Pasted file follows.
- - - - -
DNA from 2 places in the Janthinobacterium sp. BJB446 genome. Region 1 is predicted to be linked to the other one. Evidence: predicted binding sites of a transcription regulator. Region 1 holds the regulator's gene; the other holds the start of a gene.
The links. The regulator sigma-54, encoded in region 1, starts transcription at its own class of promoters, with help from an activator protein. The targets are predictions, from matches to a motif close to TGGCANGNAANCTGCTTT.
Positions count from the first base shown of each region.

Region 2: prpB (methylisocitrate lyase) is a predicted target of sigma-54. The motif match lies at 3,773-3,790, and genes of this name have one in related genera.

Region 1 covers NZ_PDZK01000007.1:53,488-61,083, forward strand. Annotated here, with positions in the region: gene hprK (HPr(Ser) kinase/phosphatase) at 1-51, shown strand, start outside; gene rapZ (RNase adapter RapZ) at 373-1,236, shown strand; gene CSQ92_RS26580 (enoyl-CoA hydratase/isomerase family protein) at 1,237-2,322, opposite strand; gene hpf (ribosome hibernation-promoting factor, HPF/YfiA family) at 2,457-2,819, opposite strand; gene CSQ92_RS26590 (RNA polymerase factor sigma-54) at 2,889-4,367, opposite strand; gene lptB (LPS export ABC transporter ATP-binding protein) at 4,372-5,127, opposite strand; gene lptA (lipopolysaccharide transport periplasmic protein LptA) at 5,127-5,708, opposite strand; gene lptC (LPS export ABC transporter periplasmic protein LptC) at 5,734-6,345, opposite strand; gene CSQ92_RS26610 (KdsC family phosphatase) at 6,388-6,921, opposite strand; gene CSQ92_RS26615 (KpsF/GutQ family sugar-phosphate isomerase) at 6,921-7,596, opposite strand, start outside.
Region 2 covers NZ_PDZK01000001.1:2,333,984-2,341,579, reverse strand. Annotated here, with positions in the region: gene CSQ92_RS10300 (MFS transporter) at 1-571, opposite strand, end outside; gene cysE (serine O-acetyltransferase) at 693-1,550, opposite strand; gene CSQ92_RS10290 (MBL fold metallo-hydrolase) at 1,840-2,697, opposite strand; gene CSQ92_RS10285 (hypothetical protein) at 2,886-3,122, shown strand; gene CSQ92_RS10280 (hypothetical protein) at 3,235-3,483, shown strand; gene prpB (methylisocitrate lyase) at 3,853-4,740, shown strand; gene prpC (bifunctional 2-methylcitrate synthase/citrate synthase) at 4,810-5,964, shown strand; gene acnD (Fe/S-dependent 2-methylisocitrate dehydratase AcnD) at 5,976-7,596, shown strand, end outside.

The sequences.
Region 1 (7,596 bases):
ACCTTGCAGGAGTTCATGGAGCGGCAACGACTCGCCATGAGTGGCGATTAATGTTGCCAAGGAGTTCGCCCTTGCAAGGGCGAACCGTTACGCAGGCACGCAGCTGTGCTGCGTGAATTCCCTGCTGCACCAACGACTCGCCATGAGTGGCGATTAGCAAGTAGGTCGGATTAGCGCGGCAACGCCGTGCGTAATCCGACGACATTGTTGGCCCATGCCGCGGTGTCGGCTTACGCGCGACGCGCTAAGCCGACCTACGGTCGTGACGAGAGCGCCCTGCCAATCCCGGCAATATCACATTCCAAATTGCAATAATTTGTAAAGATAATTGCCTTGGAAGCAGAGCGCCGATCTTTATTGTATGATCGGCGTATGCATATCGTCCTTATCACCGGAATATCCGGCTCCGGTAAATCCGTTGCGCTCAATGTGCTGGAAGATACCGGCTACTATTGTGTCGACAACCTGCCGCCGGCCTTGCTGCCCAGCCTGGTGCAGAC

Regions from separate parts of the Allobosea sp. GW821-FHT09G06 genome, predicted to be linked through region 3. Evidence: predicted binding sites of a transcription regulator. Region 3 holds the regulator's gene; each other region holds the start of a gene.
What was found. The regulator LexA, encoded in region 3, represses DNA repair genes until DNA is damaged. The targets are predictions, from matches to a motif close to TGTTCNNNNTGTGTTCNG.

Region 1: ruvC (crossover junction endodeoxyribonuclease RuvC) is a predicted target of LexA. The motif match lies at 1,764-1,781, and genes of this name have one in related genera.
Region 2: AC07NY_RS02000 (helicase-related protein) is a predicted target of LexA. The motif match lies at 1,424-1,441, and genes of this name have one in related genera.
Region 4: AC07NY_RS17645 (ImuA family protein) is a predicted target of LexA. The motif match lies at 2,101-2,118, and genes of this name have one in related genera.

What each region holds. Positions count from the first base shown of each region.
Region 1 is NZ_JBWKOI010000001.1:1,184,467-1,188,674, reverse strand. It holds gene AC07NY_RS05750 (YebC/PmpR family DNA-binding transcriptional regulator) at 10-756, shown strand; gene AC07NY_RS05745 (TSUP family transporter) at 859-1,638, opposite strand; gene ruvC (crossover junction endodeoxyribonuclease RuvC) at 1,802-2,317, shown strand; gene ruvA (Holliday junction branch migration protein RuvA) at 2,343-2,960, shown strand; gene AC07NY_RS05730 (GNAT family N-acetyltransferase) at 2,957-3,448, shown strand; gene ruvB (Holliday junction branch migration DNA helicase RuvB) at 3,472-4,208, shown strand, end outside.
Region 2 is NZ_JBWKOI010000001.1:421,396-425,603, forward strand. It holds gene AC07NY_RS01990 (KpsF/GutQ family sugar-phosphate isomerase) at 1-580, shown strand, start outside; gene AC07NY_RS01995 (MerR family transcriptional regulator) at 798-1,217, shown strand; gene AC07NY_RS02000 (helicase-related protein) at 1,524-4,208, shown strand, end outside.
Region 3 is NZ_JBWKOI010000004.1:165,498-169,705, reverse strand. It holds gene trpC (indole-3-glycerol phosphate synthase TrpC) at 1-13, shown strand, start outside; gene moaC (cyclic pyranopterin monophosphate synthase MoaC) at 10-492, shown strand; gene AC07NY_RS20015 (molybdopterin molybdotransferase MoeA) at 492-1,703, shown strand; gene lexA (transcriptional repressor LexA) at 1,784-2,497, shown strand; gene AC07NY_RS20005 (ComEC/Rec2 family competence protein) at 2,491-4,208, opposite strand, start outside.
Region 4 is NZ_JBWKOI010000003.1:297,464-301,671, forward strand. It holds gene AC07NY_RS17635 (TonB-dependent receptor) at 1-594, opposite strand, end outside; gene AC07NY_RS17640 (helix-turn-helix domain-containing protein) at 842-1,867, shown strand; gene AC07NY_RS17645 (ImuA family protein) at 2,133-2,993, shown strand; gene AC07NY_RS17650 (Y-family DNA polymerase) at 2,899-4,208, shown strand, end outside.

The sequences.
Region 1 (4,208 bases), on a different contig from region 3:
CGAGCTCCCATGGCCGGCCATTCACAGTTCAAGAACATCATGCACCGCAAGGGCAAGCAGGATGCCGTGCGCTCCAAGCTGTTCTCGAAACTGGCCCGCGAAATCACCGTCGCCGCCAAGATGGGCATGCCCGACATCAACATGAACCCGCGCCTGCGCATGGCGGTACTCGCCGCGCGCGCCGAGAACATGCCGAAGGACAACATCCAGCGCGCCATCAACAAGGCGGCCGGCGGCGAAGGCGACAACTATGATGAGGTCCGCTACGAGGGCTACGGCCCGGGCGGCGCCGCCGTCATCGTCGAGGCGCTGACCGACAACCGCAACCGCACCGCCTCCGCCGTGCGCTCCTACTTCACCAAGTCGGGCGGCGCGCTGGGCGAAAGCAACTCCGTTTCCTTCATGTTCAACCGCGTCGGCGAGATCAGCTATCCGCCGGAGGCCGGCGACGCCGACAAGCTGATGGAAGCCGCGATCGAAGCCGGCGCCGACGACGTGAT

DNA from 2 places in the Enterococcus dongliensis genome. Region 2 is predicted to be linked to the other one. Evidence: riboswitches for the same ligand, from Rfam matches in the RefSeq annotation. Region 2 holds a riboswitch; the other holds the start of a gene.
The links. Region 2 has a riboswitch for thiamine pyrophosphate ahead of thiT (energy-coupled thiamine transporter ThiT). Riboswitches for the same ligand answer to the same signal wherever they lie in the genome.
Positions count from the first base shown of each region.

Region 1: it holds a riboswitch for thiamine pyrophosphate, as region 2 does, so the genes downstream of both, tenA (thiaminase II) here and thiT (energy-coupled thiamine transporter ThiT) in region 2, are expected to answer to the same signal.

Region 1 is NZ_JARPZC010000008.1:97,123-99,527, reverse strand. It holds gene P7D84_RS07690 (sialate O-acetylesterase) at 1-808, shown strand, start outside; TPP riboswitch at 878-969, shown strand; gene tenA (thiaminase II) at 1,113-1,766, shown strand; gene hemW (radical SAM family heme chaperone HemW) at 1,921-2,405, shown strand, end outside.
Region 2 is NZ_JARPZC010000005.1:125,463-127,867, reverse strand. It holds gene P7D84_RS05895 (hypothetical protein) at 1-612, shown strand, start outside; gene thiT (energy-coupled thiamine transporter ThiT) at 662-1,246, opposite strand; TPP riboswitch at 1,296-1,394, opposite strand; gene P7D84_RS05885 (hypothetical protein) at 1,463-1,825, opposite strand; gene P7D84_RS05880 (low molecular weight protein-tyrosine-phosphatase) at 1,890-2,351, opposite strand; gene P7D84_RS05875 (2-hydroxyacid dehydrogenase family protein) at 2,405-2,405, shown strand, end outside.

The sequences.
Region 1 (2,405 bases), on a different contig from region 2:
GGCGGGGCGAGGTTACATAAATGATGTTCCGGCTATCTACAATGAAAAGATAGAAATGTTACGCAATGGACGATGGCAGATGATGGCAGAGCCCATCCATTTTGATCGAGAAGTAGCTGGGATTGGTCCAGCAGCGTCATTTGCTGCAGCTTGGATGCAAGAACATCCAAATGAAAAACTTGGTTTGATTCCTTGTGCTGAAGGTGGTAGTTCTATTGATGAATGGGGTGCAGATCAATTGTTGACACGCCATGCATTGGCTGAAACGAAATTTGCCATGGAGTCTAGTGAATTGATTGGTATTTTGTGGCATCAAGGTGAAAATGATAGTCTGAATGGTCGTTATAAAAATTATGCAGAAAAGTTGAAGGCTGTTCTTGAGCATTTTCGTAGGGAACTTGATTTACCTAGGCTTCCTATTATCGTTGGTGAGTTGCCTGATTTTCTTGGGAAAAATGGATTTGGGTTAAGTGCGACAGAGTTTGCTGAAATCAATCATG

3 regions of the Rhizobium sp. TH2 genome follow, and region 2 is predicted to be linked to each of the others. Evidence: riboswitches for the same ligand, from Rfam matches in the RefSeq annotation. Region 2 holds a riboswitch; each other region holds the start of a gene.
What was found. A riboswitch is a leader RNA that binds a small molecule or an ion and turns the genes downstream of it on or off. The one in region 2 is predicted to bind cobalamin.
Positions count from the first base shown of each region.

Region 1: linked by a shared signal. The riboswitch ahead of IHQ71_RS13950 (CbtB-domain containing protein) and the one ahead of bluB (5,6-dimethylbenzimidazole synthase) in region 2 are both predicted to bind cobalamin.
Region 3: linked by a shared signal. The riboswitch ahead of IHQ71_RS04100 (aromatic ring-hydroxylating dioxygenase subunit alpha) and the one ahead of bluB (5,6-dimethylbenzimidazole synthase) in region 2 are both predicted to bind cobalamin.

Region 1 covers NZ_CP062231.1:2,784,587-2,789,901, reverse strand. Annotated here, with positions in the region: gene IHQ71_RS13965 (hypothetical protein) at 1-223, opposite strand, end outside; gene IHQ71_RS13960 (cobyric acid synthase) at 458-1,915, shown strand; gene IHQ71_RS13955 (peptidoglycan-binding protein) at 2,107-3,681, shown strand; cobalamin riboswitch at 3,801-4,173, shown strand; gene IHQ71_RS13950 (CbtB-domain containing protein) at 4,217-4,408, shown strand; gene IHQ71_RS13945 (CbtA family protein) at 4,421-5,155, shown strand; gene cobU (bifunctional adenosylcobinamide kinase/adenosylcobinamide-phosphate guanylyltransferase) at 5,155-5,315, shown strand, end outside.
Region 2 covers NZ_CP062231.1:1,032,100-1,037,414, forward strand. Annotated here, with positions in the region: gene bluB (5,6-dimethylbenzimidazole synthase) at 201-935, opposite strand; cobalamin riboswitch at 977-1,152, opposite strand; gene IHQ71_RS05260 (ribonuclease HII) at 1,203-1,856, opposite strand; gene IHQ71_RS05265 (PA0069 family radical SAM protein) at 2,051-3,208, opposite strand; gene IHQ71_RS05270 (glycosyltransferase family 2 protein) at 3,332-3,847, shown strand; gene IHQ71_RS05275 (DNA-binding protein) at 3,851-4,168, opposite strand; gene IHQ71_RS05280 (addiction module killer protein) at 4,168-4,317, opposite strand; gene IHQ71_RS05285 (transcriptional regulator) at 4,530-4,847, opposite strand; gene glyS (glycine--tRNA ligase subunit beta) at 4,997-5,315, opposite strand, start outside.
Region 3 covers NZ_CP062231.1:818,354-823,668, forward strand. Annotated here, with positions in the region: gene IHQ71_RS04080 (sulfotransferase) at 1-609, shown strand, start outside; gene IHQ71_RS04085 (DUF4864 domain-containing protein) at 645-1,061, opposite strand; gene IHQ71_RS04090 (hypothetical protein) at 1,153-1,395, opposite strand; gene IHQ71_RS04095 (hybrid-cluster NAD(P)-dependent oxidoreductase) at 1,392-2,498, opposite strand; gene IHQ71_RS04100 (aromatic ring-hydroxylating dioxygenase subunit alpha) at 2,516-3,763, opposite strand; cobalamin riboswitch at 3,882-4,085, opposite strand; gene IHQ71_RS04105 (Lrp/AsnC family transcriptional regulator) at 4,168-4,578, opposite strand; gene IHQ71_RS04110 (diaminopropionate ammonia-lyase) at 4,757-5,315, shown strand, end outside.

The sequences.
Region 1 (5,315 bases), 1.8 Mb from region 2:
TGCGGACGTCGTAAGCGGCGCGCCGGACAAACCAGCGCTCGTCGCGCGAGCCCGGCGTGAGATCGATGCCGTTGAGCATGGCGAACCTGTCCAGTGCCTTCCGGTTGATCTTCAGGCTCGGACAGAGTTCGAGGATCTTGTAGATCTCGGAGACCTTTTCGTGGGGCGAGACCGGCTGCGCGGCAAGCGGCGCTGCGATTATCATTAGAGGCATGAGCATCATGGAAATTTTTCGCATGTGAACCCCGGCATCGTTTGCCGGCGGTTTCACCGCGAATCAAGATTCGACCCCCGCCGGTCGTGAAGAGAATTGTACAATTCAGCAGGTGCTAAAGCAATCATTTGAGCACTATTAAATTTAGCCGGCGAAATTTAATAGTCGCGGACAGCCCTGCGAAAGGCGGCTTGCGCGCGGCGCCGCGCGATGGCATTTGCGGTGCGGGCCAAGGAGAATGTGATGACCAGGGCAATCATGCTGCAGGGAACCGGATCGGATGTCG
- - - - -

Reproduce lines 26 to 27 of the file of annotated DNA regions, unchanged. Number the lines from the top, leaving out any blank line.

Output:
Region 1: it holds a riboswitch for thiamine pyrophosphate, as region 2 does, so the genes downstream of both, tenA (thiaminase II) here and thiT (energy-coupled thiamine transporter ThiT) in region 2, are expected to answer to the same signal.

Region 1 is NZ_JARPZC010000008.1:97,123-99,527, reverse strand. It holds gene P7D84_RS07690 (sialate O-acetylesterase) at 1-808, shown strand, start outside; TPP riboswitch at 878-969, shown strand; gene tenA (thiaminase II) at 1,113-1,766, shown strand; gene hemW (radical SAM family heme chaperone HemW) at 1,921-2,405, shown strand, end outside.